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I have a developed a Restlet application. I would like to return a JSP file on a URL request through Restlet. How can I achieve this without using a redirect?

i.e. Let's say I have the file "contact.jsp" on mydomain.com and I want people to be able to access contact.jsp at http://mydomain.com/contact

Thus, in Restlet, I would have:

router.attach("/contact", MyResource.class);

But how can I return the "contact.jsp" page? I know that a redirect would work, but I don't want users to see the ".jsp" in "http://mydomain.com/contact.jsp"... or is there another strategy that would work without even using restlet? Maybe some modification of my web.xml file?

Edit (2009-08-14):

My answer posted below doesn't work on App-Engine and Restlet. It does work however, if I don't include Restlet, or allow Restlet to have a url-pattern of "/*"

What would be ideal is to have a subclass of the Router that allows me to do this:

router.attach("/contact", "/contact.jsp");

Thanks!

Edit (2009-08-17):

I'm surprised I haven't had any responses since I posted a bounty. Will someone comment and let me know if my question/problem isn't clear?

Edit (2009-08-17):

Interesting observation. When using the method described by "Rich Seller" below, it works when deployed on Google App-Engine and not locally. Additionally, If I call http://mydomain.com/contact.jsp on Google App-Engine it bypasses Restlet and goes straight to the JSP. But, locally, Restlet takes over. That is, http://localhost:8080/contact.jsp does not go to the JSP and goes to Restlet. Do deployed app-engine applications respond differently to URLs as their local counterpart?

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3 Answers

up vote 1 down vote accepted

"I would like to return a JSP file on a URL request through Restlet" - My understanding is JSP's are converted to servlets. Since Servlets are orthogonol to Restlets not sure how you can return JSP file through Restlet.

Assuming you are asking for a way to use JSP in addition to Restlet, This is best achieved by mapping your restlets to a rootpath such as /rest instead of /* and using the .jsp as usual.

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Hi Gmu! I am also facing the same issue, can you please explain "This is best achieved by mapping your restlets to a rootpath" a little more ? –  mabicha Feb 11 '13 at 18:22
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Restlet doesn't currently support JSPs directly. They're difficult to handle outside of the servlet container.

There's a discussion on Nabble about this issue that you may find useful, at the moment it looks like you need to either return a redirect to the JSP mapped as normal in the web.xml, or hack it to process the JSP and return the stream as the representation.

The response dated "Apr 23, 2009; 03:02pm" in the thread describes how you could do the hack:

if (request instanceof HttpRequest &&
    ((HttpRequest) request).getHttpCall() instanceof ServletCall) {

    ServletCall httpCall = (ServletCall) ((HttpRequest) request).getHttpCall();

    // fetch the HTTP dispatcher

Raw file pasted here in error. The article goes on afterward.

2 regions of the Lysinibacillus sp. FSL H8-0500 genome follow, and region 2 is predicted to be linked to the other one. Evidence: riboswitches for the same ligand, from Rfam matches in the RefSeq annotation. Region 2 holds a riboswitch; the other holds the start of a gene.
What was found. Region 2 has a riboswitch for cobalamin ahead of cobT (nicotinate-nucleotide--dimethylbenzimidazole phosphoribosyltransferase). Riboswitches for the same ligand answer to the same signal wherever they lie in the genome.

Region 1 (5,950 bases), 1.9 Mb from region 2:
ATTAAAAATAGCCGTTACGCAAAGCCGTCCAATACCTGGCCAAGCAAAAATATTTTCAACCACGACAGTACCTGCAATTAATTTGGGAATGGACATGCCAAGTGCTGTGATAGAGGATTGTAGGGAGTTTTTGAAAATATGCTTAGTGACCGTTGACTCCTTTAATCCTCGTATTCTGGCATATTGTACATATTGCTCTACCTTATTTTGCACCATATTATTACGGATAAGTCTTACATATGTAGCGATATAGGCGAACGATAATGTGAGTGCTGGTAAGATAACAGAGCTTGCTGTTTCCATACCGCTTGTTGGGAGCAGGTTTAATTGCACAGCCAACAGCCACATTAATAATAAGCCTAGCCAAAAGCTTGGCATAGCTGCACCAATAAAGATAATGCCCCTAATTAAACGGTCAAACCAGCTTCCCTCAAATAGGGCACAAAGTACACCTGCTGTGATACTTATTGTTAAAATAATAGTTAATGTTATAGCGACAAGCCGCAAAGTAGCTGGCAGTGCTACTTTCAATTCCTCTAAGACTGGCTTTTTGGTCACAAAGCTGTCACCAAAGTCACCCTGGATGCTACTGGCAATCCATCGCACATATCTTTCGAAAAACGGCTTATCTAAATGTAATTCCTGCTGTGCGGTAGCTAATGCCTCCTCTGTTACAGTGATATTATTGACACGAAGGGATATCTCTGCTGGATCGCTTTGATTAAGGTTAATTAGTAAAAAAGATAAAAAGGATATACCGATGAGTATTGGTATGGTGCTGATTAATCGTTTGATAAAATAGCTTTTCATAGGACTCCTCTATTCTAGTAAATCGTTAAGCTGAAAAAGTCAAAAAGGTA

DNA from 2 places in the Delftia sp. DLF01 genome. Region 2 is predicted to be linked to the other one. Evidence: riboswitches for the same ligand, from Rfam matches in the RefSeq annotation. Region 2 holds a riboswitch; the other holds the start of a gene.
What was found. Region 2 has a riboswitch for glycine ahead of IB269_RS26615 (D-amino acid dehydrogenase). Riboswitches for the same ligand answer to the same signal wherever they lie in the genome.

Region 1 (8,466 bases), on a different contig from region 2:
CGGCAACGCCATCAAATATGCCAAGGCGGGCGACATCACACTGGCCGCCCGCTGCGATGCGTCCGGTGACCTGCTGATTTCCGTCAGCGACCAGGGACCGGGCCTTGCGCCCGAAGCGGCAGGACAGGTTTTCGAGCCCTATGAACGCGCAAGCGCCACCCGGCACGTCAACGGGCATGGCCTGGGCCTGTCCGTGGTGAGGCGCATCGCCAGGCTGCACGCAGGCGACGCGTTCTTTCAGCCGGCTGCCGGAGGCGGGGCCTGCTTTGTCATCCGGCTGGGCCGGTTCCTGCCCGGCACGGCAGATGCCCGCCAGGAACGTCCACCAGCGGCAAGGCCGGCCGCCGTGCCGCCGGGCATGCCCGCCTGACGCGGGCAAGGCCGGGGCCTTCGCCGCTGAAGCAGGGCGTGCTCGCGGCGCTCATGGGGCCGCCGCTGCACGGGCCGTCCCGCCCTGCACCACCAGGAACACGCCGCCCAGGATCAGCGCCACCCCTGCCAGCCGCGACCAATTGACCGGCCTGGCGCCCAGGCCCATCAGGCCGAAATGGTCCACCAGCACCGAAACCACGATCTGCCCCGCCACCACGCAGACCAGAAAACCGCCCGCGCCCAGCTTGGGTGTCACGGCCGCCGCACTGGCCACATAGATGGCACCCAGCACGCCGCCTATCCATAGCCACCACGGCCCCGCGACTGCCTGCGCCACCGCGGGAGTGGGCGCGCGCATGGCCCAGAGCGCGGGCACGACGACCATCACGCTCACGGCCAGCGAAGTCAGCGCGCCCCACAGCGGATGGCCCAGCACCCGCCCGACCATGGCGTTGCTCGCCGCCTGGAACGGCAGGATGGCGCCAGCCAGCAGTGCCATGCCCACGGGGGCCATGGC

RequestDispatcher dispatcher = httpCall.getRequest().getRequestDispatcher("representation.jsp");

    HttpServletRequest proxyReq = new HttpServletRequestWrapper(httpCall.getRequest());

    // Overload the http response stream to grab the JSP output into a dedicated proxy buffer
    // The BufferedServletResponseWrapper is a custom response wrapper that 'hijacks' the
    // output of the JSP engine and stores it on the side instead of forwarding it to the original
    // HTTP response.
    // This is needed to avoid having the JSP engine mess with the actual HTTP stream of the
    // current request, which must stay under the control of the restlet engine.
    BufferedServletResponseWrapper proxyResp = new BufferedServletResponseWrapper(httpCall.getResponse());

    // Add any objects to be encoded in the http request scope
    proxyReq.setAttribute("myobjects", someObjects);

    // Actual JSP encoding
    dispatcher.include(proxyReq, proxyResp);

    // Return the content of the proxy buffer
    Representation rep = new InputRepresentation(proxyResp.toInputStream(),someMediaType);

The source for the BufferedServletResponseWrapper is posted a couple of entries later.

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I can't get this to work, I keep getting an exception. –  JP Richardson Aug 14 '09 at 21:14
    
what exception are you getting? –  Rich Seller Aug 15 '09 at 20:12
    
It seems to be getting caught on "dispatcher.include"... and then it repeats.. –  JP Richardson Aug 16 '09 at 21:25
    
I'm not near an IDE to test this today, so this is a guess. do you have the servlet-mapping defined in web.xml as well as the dispatcher code? this maybe is causing the problem. –  Rich Seller Aug 16 '09 at 21:27
    
No, the only servlet-mapping I have in web.xml is Restlet. –  JP Richardson Aug 16 '09 at 22:08
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Looks like a simple web.xml configuration.

<servlet>
     <servlet-name>contactServlet</servlet-name>
     <jsp-file>/contact.jsp</jsp-file>
</servlet>

<servlet-mapping>
     <servlet-name>contactServlet</servlet-name>
     <url-pattern>/contact</url-pattern>
</servlet-mapping>

This works without Restlet in App-Engine. But once I include Restlet, it doesn't work if I set my Reslet url-pattern to "/*"

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it works if you fiddle with the order of your servlet mappings –  koma Dec 30 '12 at 13:26
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